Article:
What is a digital map and what are the dangers of using one
A digital map is a map that is displayed on a digital screen. This can be done through a tablet, laptop, or smartphone. Google maps may be the most ubiquitous of all digital maps at the moment – used by millions around the world every day. One of the dangers of using a digital map is that you may not be able to see all the routes and directions when you’re using it and a digital map may not properly take into account terrain and prevailing conditions in the outdoors.
The vast majority of services like Google maps are designed to be used in everyday situations – especially car journeys or quick walking directions to find the nearest coffee shop in town. Unfortunately because of the perceived convenience and the trust we often put in technology nowadays, many people are using these tools beyond the reasonable scope and potentially following directions off a cliff.
The importance of knowing where you’re going before you leave
It is important to have researched ahead of time in order to ensure that you know about any possible dangers that might exist in a new area. Digital tools are almost always designed to take you the most direct route – and often this is the most challenging route. It is highly recommended to have a traditional – aka physical – map in case your digital map fails or doesn’t go into enough detail about where you may need to go.
You should also check multiple sources for route planning, check local reports for weather and any other dangers that might be present.
Why do people get into danger when they use map apps, and how can this be avoided
In the age of smartphones and GPS, it’s hard to understand how anyone could get lost. Yet people do. And sometimes they pay for it with their lives.
In fact, it’s estimated that more than half of all mobile phone users have gotten into some kind of trouble because they trusted a map app too much or ignored common sense when using one.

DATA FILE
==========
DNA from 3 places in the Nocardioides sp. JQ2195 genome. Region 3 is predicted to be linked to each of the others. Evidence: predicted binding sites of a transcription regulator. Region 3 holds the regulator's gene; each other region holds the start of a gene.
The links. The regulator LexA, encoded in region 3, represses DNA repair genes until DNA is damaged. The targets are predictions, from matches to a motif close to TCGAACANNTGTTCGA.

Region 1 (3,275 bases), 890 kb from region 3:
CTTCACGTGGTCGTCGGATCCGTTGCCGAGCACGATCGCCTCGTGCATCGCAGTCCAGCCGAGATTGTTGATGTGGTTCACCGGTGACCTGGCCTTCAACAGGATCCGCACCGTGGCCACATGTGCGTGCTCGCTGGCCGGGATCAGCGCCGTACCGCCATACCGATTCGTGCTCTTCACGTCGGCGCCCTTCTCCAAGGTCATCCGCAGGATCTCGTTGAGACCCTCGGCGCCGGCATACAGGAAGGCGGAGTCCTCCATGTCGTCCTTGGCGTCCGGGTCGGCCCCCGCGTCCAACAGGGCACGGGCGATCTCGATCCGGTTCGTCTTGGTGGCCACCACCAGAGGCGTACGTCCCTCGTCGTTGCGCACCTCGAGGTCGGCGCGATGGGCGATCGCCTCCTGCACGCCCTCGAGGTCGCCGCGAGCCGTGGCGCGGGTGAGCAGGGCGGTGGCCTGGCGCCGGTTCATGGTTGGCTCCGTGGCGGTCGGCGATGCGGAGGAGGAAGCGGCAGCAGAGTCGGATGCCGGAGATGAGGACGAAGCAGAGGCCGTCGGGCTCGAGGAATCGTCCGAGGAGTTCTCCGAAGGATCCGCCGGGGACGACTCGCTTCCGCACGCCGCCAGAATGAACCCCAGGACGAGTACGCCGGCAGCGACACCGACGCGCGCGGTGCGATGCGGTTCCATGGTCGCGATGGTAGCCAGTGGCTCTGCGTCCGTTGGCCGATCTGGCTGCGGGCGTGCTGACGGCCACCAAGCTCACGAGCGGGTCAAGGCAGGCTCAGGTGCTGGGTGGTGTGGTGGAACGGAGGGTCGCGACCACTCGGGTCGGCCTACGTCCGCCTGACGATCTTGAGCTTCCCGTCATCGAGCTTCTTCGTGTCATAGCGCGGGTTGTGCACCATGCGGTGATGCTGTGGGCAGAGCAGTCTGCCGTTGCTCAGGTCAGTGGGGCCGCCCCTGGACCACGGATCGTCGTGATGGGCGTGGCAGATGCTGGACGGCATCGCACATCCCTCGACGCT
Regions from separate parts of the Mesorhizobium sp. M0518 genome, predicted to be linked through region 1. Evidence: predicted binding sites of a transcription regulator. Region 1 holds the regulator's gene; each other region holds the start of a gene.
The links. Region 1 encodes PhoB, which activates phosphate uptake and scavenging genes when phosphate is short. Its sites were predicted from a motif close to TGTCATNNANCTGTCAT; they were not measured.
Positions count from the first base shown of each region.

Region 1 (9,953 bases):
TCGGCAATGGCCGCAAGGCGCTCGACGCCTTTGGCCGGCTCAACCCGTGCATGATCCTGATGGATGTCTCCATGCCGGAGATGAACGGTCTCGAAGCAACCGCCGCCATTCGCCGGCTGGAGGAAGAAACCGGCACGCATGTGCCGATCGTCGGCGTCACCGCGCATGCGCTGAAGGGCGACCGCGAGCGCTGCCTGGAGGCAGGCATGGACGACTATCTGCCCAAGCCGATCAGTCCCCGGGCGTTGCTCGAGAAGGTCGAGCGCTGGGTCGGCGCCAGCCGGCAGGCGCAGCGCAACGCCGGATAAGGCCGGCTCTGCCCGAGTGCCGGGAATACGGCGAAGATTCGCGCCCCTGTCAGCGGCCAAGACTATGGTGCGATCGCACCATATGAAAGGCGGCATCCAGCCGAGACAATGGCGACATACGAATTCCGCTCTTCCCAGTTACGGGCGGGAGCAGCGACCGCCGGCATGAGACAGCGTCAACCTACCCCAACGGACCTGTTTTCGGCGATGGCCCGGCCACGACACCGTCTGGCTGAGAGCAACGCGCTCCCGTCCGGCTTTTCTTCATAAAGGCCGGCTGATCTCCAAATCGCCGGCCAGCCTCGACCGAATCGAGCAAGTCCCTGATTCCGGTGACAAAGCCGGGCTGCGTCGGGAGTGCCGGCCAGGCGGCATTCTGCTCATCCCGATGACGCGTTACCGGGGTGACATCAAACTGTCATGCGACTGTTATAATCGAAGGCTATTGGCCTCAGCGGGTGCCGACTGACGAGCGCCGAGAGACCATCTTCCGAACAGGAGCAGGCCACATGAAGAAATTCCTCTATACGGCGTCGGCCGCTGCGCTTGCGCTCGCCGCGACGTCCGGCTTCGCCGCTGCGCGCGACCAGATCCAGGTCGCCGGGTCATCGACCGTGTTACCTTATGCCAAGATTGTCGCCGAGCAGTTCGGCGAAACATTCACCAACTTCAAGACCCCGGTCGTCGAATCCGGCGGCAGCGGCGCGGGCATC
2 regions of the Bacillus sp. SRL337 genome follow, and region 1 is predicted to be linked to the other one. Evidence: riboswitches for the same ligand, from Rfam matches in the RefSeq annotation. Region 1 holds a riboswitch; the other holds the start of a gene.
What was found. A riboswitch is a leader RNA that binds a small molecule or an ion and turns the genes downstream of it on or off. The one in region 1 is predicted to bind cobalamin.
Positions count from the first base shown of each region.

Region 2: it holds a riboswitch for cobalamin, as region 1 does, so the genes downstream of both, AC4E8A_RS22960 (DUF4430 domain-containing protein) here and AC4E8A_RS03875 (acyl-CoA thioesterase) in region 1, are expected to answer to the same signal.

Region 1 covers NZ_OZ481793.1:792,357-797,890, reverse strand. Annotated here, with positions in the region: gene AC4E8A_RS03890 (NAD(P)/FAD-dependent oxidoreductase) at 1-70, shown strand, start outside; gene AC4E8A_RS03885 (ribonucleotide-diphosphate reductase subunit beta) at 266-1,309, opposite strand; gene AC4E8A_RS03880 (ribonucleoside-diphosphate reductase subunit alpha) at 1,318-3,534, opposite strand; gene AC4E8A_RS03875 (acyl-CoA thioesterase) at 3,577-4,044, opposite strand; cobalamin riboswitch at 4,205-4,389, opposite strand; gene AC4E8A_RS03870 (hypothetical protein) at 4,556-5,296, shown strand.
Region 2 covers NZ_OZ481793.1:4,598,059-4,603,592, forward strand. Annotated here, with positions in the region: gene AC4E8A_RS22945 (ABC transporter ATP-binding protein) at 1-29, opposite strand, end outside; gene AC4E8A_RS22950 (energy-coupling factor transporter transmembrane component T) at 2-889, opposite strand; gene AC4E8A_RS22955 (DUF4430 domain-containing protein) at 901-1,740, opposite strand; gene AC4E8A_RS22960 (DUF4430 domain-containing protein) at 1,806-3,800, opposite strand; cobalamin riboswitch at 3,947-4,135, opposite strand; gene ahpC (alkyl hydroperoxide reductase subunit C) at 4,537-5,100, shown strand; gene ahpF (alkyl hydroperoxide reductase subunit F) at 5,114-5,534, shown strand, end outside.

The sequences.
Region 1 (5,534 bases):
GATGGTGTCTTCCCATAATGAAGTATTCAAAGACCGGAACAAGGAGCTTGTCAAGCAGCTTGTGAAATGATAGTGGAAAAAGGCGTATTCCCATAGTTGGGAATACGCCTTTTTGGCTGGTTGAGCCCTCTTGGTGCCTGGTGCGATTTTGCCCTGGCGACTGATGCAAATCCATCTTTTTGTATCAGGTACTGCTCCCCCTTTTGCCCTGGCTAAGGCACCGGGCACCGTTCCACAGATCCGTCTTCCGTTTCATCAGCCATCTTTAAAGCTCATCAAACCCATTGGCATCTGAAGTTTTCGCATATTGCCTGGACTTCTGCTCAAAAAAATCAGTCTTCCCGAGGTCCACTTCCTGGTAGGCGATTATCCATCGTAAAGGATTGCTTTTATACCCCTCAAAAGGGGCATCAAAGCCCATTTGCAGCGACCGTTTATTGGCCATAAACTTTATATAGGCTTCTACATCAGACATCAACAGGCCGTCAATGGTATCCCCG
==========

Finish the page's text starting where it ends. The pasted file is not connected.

So what are these dangers? Here are three:
1) The first is getting stranded by following directions that don’t lead you where you want to go. Maybe you don’t realise you’ve taken a wrong turn until you get stuck; or your app can’t actually pinpoint the correct destination and you end up in the middle of nowhere. In both cases, the result is the same. You’ve used up the battery on your phone and you’re stuck in a place where you can’t charge it or call for help.
2) The second danger is relying too much on apps that don’t show you routes you need to stay away from like dead ends or routes only suitable for experienced climbers – or showing them but not warning you that they are impassable due to prevailing conditions.
3) The third danger is ignoring your common sense and following a map app along a route you can see is neither usable or accessible because the app says it’s the right way. In other words, people who use mapping apps rely too much on labels and not enough on what the paths actually look like.
All of this can be avoided by proper planning, preparing your route in advance with a physical map, and taking the conditions and your experience into account.
Why it’s important not to rely on your phone’s GPS exclusively for navigation purposes
It’s important to note that while a phone’s GPS can be helpful, it is not always the most reliable tool.
GPS relies on satellites, the signals from which are subject to electromagnetic interference and temporary outages. Navigation apps also rely on points of interest which may not always be accurate or up-to-date.
In the great outdoors you cannot always rely on having a good GPS or mobile network signal, in poor conditions or in bright sunlight you may not be able to see your screen properly, and most importantly modern smartphones’ batteries simply can’t last all that long when using navigation apps for extended periods.
Navigation apps should only be used as an additional resource. Always carry a physical map with you and save your battery for making an emergency call if needed!
See it in action
If you want to see any of the above in action, check out our latest film of the Brecon Beacons where following a Komoot trail led to trouble… navigating across fields of livestock where no bridleway existed.
When we rely on our phone’s GPS for navigation, it can be helpful but not always reliable. If you’re relying on your phone’s GPS and find yourself in a place where there is no signal or the battery dies, what will happen? Make sure to bring a physical map with you at all times!
Physical maps allow you to properly plan your adventure. Paper or fabric are good, but fabric has the edge over paper because it’s more durable, can get wet and dirty, and can be stuffed in your pocket instead of fighting to fold it in a gale.
SplashMaps are strongly recommended by experts across the spectrum of adventure – see this article from Glenmore lodge about SplashMaps [link to ] and our reviews on YouTube from famous explorers.